The non-living spirits contained in the body want to get out and unite with the air, given their airy nature. This appetite has five consequences: if the spirit is detained in the body, but moves violently there follows colliquation (as in metals), if it moves mildly, it follows maturation and digestion (fruits and liquors), if the spirits protrude a little and the movement is confused, putrefaction follows (as in rotten fruits, flesh, shinning wood), if the motion is ordered, then vivification and figuration follows (as in the creatures bred of putrefaction and those perfect); and if the spirits leave the body there follows desiccation, induration, consumption (as in bricks or in the evaporation of liquids) (SS, introduction to exp. 329).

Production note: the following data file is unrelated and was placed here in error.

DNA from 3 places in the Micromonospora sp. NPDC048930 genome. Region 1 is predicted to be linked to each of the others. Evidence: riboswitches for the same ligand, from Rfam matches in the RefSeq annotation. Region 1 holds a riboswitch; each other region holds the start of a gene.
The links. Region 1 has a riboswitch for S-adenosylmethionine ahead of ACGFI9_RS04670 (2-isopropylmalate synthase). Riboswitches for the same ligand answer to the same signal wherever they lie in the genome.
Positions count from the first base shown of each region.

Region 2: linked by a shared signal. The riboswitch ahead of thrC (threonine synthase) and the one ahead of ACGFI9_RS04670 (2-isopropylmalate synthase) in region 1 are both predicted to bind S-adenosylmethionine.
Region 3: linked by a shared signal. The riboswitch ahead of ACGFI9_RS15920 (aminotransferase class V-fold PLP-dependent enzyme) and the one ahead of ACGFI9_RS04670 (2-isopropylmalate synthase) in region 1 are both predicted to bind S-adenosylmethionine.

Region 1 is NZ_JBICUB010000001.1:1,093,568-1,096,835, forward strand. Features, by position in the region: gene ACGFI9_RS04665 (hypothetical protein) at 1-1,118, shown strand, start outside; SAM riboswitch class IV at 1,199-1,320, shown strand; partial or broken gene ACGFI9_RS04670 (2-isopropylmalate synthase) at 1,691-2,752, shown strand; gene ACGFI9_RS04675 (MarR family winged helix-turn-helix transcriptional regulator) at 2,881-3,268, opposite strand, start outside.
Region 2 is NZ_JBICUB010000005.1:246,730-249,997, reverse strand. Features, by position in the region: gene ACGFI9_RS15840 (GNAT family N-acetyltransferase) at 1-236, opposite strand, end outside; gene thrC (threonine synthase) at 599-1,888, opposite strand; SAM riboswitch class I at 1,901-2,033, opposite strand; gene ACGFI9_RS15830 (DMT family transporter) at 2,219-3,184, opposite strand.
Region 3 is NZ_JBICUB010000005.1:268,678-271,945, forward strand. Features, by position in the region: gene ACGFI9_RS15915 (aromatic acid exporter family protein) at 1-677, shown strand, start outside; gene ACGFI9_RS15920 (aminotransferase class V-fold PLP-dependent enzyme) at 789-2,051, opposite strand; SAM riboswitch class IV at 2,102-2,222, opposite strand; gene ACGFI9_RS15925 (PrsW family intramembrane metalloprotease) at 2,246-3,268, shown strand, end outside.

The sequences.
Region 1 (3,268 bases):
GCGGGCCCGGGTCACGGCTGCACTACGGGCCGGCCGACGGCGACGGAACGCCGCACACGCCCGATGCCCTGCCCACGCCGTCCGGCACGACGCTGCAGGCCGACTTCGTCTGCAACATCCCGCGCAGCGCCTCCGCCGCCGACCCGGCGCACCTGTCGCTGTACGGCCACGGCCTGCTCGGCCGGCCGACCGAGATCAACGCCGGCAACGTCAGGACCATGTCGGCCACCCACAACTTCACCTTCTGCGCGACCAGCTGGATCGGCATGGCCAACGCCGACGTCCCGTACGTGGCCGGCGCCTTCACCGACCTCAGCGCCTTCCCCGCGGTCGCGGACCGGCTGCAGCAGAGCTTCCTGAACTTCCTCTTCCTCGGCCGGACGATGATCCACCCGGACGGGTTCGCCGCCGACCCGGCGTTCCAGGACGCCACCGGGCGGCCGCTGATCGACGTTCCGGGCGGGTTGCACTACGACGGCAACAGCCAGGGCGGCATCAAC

Sulphur quaternion


Mercury quaternion

Tangibles bodies (with attached   spirits)



Salts (subterranean and in organic   beings)



Oil and oily inflammable substances


Juices of animals and plants

Water and crude non-inflammable   substances


Pneumatic substances

Terrestrial fire


‘Attached’ animate and inanimate   spirits

(in tangible bodies)



Sidereal fire

(planetary matter)

Heaven of the fixed stars


(planetary medium)

Graham Rees, The structure of Bacon’s matter theory,  “Matter Theory: A Unifying factor in Bacon’s Natural Philosophy,” Ambix, 25 (1977), p. 117.